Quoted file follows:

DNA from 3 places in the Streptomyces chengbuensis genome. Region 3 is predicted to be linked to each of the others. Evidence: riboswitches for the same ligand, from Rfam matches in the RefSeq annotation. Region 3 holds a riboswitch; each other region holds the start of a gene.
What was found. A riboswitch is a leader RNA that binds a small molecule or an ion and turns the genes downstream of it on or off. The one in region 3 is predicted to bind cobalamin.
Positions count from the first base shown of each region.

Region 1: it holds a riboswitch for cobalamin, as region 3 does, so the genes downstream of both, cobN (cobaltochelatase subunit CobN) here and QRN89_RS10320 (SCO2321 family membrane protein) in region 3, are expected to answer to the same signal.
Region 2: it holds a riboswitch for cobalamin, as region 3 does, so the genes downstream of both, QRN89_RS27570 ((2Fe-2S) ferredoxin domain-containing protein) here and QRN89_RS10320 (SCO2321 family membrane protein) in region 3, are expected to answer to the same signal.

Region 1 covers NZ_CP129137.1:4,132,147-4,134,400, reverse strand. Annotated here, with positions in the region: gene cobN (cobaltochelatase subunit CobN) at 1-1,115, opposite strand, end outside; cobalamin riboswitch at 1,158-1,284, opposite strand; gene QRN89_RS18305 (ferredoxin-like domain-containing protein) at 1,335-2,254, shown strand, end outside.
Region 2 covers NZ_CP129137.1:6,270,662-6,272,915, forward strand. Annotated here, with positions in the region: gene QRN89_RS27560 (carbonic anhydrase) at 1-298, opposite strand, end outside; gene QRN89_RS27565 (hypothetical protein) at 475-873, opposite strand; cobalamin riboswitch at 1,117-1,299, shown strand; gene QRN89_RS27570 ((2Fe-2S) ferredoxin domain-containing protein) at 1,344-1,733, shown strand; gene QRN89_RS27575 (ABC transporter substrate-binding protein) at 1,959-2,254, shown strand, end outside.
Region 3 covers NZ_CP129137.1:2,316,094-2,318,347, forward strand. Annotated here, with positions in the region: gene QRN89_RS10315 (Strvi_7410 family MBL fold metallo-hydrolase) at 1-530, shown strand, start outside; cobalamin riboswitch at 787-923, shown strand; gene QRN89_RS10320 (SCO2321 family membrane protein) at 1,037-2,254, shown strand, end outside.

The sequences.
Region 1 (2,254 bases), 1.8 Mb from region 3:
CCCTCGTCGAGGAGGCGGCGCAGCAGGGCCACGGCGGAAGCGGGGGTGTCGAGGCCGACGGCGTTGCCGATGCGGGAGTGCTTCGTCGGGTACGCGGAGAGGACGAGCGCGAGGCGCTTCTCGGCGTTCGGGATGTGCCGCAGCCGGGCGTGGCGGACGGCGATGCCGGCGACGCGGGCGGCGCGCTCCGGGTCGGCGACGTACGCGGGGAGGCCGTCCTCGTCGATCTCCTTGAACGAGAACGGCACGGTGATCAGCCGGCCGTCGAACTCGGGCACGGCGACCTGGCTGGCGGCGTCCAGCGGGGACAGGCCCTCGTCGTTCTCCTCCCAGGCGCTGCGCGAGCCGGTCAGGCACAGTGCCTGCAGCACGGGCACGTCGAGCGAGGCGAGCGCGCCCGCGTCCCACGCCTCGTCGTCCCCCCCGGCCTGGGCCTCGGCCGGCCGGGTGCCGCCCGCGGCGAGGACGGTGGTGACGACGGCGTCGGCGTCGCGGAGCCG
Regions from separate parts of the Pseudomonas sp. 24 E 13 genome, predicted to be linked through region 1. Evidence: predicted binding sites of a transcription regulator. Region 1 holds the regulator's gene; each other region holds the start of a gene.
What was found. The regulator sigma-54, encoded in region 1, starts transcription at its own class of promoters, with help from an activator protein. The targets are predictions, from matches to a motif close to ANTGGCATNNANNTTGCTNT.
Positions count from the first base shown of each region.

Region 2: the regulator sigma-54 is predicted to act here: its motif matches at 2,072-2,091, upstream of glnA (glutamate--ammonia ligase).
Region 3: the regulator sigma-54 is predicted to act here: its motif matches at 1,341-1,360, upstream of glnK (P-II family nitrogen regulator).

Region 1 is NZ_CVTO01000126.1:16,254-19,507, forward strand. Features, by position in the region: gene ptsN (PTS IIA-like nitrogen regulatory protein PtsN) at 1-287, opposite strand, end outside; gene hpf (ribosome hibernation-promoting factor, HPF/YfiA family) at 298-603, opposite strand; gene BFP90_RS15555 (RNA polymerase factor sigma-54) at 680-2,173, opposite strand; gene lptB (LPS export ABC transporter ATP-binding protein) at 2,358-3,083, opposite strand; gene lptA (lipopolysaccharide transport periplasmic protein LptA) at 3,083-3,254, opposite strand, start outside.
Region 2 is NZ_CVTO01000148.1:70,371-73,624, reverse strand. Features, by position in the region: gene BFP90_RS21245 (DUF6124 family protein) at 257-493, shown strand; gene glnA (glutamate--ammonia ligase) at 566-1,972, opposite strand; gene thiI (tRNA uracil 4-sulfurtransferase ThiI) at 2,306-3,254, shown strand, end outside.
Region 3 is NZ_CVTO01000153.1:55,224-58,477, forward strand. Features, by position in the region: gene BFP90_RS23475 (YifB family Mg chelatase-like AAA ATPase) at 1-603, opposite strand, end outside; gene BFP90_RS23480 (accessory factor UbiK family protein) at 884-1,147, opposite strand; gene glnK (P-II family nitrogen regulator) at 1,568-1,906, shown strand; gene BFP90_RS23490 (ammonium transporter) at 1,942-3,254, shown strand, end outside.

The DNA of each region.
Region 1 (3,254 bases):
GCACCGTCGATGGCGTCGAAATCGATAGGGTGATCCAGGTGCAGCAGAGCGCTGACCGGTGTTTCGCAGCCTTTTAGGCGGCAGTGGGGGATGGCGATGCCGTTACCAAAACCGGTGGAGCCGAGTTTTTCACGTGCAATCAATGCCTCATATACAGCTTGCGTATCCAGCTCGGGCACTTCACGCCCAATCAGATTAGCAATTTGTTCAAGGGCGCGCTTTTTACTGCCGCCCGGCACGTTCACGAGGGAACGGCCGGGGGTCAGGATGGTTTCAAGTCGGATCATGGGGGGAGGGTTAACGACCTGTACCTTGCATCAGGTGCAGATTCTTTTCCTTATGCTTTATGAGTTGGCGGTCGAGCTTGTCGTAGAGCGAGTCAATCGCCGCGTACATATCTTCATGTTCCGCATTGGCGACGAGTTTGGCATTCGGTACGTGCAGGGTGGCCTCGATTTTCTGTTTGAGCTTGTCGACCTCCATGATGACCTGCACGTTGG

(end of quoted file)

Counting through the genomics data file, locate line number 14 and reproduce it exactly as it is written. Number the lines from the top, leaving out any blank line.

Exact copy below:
Positions count from the first base shown of each region.